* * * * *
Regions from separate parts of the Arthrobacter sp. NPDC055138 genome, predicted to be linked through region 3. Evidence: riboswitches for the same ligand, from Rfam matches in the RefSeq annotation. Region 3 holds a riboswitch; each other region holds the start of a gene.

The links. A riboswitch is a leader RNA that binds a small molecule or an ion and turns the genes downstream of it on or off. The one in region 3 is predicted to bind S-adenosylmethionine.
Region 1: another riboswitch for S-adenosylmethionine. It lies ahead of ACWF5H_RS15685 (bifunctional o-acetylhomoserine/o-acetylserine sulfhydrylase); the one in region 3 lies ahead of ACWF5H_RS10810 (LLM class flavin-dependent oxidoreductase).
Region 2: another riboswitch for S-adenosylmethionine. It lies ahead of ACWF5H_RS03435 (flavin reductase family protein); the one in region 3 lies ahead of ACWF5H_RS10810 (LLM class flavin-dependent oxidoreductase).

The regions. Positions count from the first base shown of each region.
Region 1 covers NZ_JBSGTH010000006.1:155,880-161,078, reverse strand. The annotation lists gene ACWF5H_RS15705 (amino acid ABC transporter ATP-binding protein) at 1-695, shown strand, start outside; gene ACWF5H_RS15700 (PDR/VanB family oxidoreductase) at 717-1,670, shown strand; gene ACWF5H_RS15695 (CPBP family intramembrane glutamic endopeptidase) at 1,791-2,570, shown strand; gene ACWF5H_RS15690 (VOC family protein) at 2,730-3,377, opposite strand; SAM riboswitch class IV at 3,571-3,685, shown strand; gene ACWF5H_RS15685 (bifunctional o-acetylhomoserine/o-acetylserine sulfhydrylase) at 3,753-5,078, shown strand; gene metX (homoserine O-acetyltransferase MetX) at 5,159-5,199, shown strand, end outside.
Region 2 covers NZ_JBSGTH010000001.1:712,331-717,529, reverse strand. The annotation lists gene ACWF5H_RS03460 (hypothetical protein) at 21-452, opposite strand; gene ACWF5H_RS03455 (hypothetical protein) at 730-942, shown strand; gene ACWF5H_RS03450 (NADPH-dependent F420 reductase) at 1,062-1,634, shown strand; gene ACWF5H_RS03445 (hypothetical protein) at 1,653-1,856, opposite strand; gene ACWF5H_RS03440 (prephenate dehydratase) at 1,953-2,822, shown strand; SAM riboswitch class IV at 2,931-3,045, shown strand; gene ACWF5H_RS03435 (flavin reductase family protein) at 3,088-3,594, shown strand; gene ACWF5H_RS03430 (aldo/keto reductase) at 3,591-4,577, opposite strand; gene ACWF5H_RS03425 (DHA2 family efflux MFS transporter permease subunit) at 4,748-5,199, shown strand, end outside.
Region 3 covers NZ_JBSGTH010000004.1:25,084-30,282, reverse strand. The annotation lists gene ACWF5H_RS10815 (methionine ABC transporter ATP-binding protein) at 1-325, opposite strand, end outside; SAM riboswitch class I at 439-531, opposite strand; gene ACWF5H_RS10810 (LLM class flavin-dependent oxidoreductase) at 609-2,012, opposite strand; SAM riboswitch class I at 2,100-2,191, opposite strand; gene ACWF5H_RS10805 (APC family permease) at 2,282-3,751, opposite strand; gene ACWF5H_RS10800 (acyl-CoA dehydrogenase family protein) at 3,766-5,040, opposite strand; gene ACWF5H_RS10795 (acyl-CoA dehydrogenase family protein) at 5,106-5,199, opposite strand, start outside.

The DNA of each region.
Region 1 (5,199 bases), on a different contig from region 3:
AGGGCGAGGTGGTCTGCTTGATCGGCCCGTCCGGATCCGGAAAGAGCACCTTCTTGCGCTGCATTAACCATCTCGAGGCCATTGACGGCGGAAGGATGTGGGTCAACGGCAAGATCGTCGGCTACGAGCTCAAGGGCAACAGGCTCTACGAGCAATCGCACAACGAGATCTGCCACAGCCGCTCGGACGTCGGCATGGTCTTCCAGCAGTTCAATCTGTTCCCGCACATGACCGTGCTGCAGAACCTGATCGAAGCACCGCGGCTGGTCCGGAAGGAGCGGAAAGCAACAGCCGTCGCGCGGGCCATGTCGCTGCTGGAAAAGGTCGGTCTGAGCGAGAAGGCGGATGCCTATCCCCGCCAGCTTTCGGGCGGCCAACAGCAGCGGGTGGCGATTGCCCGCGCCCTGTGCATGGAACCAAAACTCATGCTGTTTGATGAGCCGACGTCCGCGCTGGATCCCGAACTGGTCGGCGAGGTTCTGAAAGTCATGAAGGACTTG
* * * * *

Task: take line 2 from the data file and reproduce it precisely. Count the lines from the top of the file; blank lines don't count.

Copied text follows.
The links. A riboswitch is a leader RNA that binds a small molecule or an ion and turns the genes downstream of it on or off. The one in region 3 is predicted to bind S-adenosylmethionine.